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Oscar Watch: Fifteen Films Up for VFX Oscar

by Anne Thompson
December 11, 2009 9:29 AM
  • |
Thompson on Hollywood

James Cameron's Avatar will win the best VFX Oscar. But that doesn't mean that 14 other semi-finalists won't try to get nominated for three slots. The Academy of Motion Picture Arts and Sciences announced the 15 films (on the jump).

In early January, a committee of the Academy’s VFX branch, who selected the semifinalists, will narrow the list to seven. Then every member of the branch will be invited to the annual bake-off on January 21 (I want to go to this one day) to see 15-minute excerpts from each of the seven shortlisted films. They will nominate three films for Oscar consideration.

“Angels & Demons”
“Disney’s A Christmas Carol”
“District 9”
“G.I. Joe: The Rise of Cobra”
“Harry Potter and the Half-Blood Prince”
“Sherlock Holmes”
“Star Trek”
“Terminator Salvation”
“Transformers: Revenge of the Fallen”
“Where the Wild Things Are”


  • Remy | December 13, 2009 9:56 AMReply

    I didn't particularly like "District 9", but even I definitely want to see those effects rewarded with a nomination.

    It would also be great to see "Where the Wild Things Are" on the list of nominations, both for the emotional impact the creatures' facial expressions have and the seamless greenscreen work.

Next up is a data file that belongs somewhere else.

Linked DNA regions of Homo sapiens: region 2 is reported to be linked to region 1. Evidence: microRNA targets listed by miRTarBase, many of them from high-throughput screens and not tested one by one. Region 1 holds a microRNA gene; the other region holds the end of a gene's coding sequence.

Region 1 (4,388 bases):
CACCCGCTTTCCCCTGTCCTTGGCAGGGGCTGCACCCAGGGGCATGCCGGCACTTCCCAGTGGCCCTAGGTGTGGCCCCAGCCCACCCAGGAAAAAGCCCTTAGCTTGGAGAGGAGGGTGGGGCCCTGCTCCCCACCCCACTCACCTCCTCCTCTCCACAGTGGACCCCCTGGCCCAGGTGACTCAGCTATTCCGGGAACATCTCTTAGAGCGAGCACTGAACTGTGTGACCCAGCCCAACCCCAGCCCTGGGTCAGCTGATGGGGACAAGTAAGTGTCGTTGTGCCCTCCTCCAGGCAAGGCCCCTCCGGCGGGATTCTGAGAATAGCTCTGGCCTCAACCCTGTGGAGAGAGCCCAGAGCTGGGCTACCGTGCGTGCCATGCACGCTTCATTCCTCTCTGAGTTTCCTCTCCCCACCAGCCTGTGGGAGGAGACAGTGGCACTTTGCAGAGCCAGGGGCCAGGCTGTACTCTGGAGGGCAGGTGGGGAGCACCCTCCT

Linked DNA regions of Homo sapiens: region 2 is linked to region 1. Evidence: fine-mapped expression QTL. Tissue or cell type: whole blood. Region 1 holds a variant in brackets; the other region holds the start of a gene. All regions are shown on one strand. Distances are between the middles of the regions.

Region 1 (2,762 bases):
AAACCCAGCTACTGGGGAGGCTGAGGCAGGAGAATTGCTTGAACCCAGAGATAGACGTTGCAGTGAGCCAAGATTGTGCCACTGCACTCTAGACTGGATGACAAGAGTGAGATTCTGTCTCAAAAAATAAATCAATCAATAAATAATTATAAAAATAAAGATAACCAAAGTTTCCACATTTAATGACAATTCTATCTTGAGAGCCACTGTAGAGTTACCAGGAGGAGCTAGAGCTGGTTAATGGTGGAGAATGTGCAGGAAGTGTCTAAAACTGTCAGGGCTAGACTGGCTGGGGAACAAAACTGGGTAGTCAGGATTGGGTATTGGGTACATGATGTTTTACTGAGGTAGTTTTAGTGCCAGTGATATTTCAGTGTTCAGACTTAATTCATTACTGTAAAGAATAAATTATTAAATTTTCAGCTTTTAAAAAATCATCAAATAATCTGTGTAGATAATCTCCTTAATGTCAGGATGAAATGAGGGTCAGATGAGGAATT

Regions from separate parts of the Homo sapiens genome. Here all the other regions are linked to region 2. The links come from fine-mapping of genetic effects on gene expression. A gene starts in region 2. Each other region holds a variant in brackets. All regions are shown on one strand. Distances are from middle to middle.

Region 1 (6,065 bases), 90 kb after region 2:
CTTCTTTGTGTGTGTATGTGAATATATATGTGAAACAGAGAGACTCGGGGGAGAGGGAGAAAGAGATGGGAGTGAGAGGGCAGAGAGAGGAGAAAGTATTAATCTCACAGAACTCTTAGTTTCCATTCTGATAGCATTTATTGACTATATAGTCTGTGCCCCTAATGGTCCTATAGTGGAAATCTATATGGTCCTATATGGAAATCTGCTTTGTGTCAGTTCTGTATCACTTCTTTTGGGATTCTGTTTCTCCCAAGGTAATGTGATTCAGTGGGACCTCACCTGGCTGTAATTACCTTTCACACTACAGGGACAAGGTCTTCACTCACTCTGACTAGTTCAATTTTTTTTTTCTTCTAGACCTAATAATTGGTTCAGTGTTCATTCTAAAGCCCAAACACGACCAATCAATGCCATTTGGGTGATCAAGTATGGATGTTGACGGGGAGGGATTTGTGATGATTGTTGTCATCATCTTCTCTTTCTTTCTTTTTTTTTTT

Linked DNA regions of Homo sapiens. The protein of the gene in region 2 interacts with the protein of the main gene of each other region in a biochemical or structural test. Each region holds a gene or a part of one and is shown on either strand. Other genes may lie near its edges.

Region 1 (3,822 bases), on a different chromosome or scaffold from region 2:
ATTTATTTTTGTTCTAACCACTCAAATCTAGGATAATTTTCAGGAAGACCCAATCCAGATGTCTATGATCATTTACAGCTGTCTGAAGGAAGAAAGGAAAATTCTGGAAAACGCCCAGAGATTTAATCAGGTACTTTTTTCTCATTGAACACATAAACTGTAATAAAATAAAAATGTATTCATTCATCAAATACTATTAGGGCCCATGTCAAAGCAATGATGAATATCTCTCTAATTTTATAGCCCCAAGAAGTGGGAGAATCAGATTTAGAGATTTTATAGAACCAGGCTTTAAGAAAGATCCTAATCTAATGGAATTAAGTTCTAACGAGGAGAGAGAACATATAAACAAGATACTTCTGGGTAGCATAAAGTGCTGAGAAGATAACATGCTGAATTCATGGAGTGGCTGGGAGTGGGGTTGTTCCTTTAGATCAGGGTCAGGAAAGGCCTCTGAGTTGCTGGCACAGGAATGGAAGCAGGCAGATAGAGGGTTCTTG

• Morgan | December 13, 2009 2:07 AMReply

    Can't think of two more opposite "world building" approaches to FX than Avatar and District 9, which are IMHO the frontrunners (although I expect District 9 to get crushed by Avatar's gigantic budget advantages). In fact, District 9 was unable to use Weta because Avatar was monopolizing their time. Avatar is the big brontosaurus, District 9 is the little mammal on the ground, in this scenario...

  • Ouch! | December 12, 2009 11:54 AMReply

    This is a cinch for Avatar's FX team, at least for the first half of the film. As for the rest of the film though, it sounds like some of the bad to mediocre takes on it are coming in, review-wise. Entertainment Weekly said that it was "unmoving" and gives the heart "short shrift." Chicago Tribune said it was "cheesy" "naive and simplistic" and "waterlogged" fantasy "van art."

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